Other formats

    Adobe Portable Document Format file (facsimile images)   TEI XML file   ePub eBook file  


    mail icontwitter iconBlogspot iconrss icon

The Pamphlet Collection of Sir Robert Stout: Volume 26

Mr. Balfour's Plans

Mr. Balfour's Plans.

The Reports reprinted by your Committee contain two distinct schemes of Harbour improvement. The first was designed principally to meet the sanatory requirements of the city, but was also calculated to maintain, and possibly to assist in forming, a deep-water channel on the northern side of the Harbour. The other was intended solely for the improvement of the navigation. In considering these plans, I shall, for convenience, treat them as one scheme.

The principal feature in Mr. Balfour's works is the construction of a longitudinal training wall, commencing at the headland near Portobello, and running up the centre of the Harbour to within half-a-mile of the city. Its object was to lengthen the distance travelled by the tide, and so increase the current and scour. It would also remove the head of the navigation from Dunedin to Portobello, consequently there would be no still water in front of the city to receive and retain sewerage matter and other injurious deposits.

page 21

There can be no doubt that the principle of the scheme is a correct one. It is the application of the immense power contained in the ebb and flow of the tide to the cleansing of the city and deepening the navigable channel. There are, however, several practical objections to this plan. First, it is almost impossible to construct a wall of the section proposed by Mr. Balfour. It is only about 2 feet wide at the top, consequently it could not be constructed from the shore by laying a temporary railway on it, which is the most economical way of forming an embankment. The materials would require to be conveyed on punts, and as the greater portion of the wall runs on banks that are dry at low water, the work would be tedious and expensive in the extreme. He also assumed that the bottom is hard, and takes the average depth below high water at about 4 feet. Now it is well known that the ground on some of the banks is very soft and treacherous, consequently the average depth, including subsidence, cannot be much less than 10 feet. Taking it at this figure, and assuming the bank to be wide enough for a line of rails, I make the total cost of the central training wall to be £120,000, against Mr. Balfour's estimate of £45,000. The other portions of the estimate for the works, under the sanatory scheme, may stand, for although some items are too low, they are balanced by others that have a margin on the opposite side. Another objection to the central training wall is, that it commences at the headland near Portobello, and leaves a deep-water channel round the Quarantine Island. This would cause the wearing away of the adjacent banks, possibly to the detriment of other parts of the Harbour, and would also create a strong cross current at the entrance to the main channel. I think the better plan would be to close the channel between the Quarantine Island and the Peninsula altogether, and begin the wall at the island. By this means, all the tide that enters the Upper Harbour would be concentrated and sent into one channel, in the direction best calculated to scour it out.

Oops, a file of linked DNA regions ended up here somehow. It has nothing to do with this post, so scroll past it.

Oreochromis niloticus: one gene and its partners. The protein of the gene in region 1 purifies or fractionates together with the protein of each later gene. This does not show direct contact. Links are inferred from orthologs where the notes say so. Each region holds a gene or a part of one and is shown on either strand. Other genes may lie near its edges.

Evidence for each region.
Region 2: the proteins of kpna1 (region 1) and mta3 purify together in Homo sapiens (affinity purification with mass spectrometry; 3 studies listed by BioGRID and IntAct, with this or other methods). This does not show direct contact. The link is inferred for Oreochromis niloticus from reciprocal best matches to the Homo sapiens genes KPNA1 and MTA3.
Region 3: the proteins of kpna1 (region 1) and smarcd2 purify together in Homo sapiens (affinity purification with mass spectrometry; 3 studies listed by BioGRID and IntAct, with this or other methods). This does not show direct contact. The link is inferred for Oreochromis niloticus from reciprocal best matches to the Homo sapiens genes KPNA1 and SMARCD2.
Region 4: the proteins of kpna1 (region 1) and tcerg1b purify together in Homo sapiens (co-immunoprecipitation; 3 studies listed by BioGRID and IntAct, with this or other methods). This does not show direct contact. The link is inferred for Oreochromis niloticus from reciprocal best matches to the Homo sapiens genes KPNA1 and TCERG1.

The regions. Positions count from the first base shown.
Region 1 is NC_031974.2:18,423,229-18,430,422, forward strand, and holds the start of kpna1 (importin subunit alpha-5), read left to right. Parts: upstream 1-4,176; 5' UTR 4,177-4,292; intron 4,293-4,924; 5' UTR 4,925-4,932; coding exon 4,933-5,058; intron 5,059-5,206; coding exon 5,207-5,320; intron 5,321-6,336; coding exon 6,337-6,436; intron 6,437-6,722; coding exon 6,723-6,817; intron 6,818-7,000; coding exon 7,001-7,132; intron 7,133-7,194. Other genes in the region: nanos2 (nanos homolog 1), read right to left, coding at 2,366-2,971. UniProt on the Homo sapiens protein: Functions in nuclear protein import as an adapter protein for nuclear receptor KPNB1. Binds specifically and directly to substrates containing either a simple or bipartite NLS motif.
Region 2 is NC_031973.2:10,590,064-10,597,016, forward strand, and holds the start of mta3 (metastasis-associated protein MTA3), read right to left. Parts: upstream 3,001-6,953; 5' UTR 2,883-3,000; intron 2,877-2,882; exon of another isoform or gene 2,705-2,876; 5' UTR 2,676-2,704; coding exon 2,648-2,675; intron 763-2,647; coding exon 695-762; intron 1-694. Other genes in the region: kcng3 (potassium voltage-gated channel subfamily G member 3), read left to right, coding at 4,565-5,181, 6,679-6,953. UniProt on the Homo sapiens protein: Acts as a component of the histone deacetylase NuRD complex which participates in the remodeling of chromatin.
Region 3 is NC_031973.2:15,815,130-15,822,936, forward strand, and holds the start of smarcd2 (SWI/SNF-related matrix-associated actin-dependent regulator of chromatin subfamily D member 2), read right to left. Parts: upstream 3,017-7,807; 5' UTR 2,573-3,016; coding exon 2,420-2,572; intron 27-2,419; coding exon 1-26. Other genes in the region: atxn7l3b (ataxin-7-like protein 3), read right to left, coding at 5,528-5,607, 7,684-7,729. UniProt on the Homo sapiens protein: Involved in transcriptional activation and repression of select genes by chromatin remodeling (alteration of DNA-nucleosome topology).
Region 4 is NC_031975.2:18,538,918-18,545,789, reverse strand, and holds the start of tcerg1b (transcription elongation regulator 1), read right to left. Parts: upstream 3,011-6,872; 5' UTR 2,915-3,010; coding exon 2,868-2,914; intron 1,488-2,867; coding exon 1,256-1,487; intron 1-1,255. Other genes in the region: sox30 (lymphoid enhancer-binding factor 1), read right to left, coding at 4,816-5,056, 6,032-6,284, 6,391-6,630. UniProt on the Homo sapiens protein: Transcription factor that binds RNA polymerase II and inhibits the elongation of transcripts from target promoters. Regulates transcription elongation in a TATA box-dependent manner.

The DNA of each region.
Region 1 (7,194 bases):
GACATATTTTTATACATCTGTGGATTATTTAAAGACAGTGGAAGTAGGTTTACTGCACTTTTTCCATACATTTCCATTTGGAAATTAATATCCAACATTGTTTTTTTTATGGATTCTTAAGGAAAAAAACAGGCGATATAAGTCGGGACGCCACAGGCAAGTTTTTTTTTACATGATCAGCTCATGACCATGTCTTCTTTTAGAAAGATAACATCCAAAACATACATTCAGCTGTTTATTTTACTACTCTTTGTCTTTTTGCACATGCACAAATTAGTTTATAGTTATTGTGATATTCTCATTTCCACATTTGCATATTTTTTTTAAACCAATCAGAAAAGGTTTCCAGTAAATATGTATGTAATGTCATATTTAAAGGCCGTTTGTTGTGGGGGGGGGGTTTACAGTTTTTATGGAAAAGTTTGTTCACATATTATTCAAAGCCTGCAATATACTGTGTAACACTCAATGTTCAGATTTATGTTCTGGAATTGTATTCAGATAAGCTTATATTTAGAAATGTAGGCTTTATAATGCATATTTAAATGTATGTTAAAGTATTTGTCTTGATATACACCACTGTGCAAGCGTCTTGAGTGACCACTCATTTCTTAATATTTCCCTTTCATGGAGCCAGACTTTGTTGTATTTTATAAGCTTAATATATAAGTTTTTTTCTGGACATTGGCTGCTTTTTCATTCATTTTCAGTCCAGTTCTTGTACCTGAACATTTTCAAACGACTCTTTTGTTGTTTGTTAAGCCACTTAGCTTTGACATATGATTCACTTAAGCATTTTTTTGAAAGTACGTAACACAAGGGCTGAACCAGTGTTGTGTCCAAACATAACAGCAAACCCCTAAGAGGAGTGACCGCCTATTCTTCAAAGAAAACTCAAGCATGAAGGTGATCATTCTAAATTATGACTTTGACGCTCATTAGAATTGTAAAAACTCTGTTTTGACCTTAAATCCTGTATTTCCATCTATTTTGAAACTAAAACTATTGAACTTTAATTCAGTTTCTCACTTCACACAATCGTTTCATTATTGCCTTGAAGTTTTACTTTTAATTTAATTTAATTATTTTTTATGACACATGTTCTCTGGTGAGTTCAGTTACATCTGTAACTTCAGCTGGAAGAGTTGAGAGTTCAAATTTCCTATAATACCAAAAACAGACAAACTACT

In addition to the above, the central training wall is objected to on the ground that, as the current would set strongly round its upper end, it would be almost impossible to construct or maintain it. I think this objection is not a serious one. If the cross channel was not closed up till the last, there could be no scour round the end of the new work, and there would be no difficulty whatever in securing the permanent head by ordinary piling. In all probability, the wall would chiefly be made by running out materials on temporary staging from the nearest points on the Peninsula, so it might be convenient to leave the filling up of the cross channel to the last.

Mr. Balfour himself pointed out three objections to the central training wall. The principal, and in my opinion the only important one, was the severing of the Peninsula from direct communication with Port Chalmers. I think the construction of the railway has to a considerable extent removed it. The passenger trade between Dunedin and. Port Chalmers is independent of water communication, and the only steamer now running is solely for the accommodation of the Peninsula settlers; and as their principal trade is with Dunedin, no serious inconvenience would result from the closing of the cross channel.

With reference to the circular walls proposed to be constructed round the foreshore of the Upper Harbour, I think they are not essential to the scheme. I think the object sought for by them would be obtained by carrying the contralt wall half a mile further on. I may also point out that the railway across Pelichet Bay and the road across Anderson's Bay are so much towards the work. If the circular wall could be dispensed with, a saving of £11,000 would be made on Mr. Balfour's estimate.

Mr. Balfour's scheme for the improvement of the navigation, although not fully described, seems to have been simply that of dredging a channel 150 feet wide and 21 feet deep at high water, from the deep water at Burke's Brewery to Dunedin. Taking the cost at upwards of double the rates on the Clyde, he estimated the work at £100,000, including plant, and states that it would take four years to complete; he calculated that the dredged materials would be deposited in deep water outside the Heads, which, so far as its mere disposal is concerned, is undoubtedly the cheapest way of getting rid of it. As dredging is indispensable and common to all the schemes for Harbour improvement, I shall refer further to it, when considering other works.